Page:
2013.04.24 World's Neediest Driver makes a return visit

Written by David Green.

When I arrived at the Observer office very late Monday night after attending a very long Finance and Legal Committee meeting on the 2013-2014 budget, David immediately said to me, “You’re running an old column this week.” 

He knew that I didn’t even have an inkling of an idea what I’d be writing about this week and that getting started near midnight meant I’d be contributing to missing our printing deadline. 

So, here’s another repeated column...from early March, four years ago. I hope your memory is as bad as mine, and, except for the part about Maddie being a sophomore in college (she’s now 24), this seems as fresh as ever.


I am the World’s Neediest Driver. 

And after Googling that expression, it appears that I may be able to lay claim to this designation: the World’s Only Needy Driver.

It’s the reason Maddie didn’t want me to drive to Ann Arbor on Sunday, I think. Except she didn’t remember how needy I am until we got started.

Before returning her to Ann Arbor, she and I went back and forth on who should drive. We settled on me—so she could text and do some homework on the trip back to school and I could get in driving mode since I would be driving back home alone.

But as soon as she pressed the button to heat her seat and I recalled that it’s the passenger seat, not the driver’s that is heated, I regretted my offer.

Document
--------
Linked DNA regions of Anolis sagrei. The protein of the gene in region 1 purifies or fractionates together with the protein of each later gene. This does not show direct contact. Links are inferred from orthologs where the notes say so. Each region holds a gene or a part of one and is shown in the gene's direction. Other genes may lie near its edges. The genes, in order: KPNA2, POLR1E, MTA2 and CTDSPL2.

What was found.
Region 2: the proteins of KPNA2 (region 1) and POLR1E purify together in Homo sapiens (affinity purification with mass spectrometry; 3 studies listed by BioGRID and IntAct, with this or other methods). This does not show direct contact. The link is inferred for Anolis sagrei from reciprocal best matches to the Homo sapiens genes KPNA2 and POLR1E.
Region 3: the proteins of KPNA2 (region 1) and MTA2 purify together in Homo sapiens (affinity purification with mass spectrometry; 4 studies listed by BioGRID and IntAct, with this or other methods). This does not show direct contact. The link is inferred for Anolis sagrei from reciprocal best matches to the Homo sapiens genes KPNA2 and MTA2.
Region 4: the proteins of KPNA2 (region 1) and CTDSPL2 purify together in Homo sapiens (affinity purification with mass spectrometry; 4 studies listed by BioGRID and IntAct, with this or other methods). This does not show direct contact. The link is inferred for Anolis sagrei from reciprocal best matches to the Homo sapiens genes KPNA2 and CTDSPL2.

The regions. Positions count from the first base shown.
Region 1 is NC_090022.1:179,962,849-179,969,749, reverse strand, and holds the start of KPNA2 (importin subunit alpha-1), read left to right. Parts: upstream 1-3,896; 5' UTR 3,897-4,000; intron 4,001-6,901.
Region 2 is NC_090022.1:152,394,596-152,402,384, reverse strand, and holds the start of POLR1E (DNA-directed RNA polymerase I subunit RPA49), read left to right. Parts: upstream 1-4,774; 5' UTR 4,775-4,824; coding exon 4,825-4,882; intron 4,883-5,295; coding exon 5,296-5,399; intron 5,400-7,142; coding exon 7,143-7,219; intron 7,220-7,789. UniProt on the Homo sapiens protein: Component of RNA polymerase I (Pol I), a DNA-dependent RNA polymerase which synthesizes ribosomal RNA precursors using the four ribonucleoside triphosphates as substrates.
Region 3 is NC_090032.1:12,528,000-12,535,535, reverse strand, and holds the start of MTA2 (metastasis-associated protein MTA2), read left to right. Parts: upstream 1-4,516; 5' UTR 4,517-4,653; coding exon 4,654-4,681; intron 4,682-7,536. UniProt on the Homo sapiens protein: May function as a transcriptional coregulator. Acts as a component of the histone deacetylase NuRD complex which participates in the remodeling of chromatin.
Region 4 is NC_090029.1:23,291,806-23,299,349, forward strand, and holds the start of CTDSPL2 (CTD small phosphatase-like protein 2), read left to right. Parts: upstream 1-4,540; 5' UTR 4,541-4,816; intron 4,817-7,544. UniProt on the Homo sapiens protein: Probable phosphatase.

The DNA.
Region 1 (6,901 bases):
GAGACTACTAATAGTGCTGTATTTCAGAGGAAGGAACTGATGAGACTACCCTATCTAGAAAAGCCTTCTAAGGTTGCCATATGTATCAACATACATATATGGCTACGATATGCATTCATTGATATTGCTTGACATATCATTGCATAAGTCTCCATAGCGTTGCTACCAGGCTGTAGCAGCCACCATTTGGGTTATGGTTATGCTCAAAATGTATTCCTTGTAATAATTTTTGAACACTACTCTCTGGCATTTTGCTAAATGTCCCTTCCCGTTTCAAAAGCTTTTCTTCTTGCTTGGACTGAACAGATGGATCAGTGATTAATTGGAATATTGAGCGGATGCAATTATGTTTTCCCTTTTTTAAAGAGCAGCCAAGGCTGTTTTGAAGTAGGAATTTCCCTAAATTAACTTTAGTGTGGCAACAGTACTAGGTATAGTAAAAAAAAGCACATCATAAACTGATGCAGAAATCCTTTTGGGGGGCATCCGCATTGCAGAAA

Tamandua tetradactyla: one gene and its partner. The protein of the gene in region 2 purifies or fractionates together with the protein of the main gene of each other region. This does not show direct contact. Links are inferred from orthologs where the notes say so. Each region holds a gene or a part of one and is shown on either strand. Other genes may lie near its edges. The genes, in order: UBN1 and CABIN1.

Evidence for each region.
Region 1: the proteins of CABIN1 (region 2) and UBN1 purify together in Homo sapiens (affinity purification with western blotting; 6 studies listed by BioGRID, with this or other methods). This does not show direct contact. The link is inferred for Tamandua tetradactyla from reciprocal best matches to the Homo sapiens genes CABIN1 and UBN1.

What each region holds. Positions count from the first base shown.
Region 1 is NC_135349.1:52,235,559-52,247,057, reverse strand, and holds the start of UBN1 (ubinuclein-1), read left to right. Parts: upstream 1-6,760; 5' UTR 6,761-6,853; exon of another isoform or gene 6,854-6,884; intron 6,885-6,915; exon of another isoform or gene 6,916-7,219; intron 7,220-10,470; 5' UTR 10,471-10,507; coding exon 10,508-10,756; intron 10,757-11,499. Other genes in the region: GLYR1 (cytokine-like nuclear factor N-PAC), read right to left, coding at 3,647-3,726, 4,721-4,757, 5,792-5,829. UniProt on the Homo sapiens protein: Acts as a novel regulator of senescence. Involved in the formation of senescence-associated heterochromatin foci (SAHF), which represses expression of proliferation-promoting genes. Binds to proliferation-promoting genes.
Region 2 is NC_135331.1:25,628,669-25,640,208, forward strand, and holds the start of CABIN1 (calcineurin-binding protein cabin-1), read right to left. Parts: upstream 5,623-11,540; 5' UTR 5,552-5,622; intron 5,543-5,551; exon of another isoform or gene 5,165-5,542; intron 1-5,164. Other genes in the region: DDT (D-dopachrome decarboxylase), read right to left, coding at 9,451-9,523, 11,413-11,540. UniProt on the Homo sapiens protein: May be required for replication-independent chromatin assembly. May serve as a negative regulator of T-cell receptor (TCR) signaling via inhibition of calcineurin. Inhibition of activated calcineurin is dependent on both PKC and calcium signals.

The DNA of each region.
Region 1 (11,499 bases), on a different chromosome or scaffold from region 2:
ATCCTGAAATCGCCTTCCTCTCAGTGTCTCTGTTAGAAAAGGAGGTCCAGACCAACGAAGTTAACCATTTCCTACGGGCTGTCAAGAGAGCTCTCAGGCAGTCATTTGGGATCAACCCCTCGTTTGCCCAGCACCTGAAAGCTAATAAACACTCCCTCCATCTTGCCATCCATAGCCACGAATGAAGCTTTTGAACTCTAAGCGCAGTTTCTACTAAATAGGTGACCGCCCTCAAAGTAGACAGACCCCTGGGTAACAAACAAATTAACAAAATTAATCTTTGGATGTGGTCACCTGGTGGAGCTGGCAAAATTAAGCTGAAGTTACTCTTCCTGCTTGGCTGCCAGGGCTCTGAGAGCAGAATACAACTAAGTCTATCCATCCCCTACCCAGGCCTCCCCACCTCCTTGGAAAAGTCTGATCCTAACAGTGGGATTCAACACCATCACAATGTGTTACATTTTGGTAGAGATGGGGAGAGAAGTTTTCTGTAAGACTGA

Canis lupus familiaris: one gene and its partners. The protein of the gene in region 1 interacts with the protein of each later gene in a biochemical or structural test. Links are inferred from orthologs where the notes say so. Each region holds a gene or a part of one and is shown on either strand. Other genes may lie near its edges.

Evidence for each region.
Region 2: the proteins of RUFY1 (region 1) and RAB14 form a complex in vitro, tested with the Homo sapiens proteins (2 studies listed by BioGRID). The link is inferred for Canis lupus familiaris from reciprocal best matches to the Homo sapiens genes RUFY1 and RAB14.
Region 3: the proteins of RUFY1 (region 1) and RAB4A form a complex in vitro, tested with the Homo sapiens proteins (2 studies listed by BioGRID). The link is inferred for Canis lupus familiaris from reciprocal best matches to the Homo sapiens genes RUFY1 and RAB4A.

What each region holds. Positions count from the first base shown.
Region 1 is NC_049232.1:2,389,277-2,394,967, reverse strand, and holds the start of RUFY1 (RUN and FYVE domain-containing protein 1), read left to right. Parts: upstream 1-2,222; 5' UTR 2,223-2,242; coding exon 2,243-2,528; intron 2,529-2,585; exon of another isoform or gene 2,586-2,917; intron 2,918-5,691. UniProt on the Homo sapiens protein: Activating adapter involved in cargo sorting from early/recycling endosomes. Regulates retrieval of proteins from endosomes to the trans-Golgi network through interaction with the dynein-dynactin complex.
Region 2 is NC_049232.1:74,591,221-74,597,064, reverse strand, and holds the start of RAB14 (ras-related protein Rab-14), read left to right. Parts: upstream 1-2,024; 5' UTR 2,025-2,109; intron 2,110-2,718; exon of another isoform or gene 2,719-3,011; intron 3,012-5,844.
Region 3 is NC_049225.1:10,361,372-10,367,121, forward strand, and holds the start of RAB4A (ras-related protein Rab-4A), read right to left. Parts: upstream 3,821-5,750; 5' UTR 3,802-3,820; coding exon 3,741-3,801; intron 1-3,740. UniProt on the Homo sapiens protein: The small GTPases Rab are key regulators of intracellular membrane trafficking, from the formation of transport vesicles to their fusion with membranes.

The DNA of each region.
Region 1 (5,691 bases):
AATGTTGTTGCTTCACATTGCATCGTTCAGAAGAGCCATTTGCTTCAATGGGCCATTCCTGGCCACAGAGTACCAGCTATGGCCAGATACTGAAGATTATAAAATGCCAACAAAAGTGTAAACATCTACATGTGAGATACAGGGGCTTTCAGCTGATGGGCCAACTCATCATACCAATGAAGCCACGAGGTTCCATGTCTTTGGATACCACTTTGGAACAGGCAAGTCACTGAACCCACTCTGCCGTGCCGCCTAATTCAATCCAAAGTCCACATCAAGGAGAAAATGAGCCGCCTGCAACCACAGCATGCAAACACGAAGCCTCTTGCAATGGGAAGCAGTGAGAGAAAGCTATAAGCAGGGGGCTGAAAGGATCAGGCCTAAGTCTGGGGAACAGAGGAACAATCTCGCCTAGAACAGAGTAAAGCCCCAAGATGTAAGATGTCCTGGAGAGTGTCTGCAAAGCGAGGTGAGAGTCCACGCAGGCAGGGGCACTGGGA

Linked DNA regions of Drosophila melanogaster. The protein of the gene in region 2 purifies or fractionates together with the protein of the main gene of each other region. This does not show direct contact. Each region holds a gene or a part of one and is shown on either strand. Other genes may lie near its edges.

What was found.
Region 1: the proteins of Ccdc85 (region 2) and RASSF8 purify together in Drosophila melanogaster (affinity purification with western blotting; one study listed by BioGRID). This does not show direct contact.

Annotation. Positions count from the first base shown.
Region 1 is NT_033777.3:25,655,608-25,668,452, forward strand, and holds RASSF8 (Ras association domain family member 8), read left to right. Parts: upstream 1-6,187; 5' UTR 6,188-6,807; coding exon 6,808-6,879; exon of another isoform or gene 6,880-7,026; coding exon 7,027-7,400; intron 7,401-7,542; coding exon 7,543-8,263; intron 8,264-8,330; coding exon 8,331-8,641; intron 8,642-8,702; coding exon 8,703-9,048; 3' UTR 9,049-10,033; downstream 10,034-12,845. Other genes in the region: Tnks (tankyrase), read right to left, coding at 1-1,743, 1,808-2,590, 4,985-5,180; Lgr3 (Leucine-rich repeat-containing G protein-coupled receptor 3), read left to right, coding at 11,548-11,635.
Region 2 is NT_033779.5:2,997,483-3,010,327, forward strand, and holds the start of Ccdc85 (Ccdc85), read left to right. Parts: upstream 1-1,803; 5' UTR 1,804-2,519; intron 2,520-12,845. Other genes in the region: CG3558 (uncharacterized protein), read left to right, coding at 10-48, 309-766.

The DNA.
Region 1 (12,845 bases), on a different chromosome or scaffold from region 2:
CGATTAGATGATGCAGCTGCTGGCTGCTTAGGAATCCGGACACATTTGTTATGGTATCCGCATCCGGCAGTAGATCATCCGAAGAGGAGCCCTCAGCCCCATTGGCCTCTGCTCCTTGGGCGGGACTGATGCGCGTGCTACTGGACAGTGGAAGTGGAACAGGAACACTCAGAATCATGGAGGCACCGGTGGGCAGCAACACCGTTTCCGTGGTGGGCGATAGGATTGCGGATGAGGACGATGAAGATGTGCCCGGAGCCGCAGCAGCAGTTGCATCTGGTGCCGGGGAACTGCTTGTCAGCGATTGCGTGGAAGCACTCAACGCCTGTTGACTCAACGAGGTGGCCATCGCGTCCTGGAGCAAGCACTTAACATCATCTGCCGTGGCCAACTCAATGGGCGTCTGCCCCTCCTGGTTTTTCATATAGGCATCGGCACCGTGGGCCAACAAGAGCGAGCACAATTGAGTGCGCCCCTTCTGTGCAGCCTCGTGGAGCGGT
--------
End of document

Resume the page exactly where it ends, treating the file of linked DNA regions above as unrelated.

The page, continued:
And, as soon as I asked her to reach in the back seat for the gloves in my coat pockets (“You put one in each pocket?” she asked, slightly incredulous.) and when I next asked for my lip balm, located in my front right pocket, she wished she were driving.

“I’m not going to get anything done,” she said. “I should have driven.” 

“Here,” I said, ignoring her comment and handing her my sunglasses. “Put these under your armpit to warm them up.” 

And she started to until I laughed and said, “I didn’t really mean armpit...just inside your coat will do.” 

I store my sunglasses in the car, but I hate wearing cold sunglasses. They fog up and I have to keep taking them off.

And then it was a request to move the tissue box which, on Saturday, had slid on top of the accelerator pedal at a stop sign, inhibiting David from being able to press it. That was a scary little episode that made me glad I was sitting in the heated seat.

I probably asked for lip balm again before Maddie strategically laid the pocket of my coat within hand’s reach.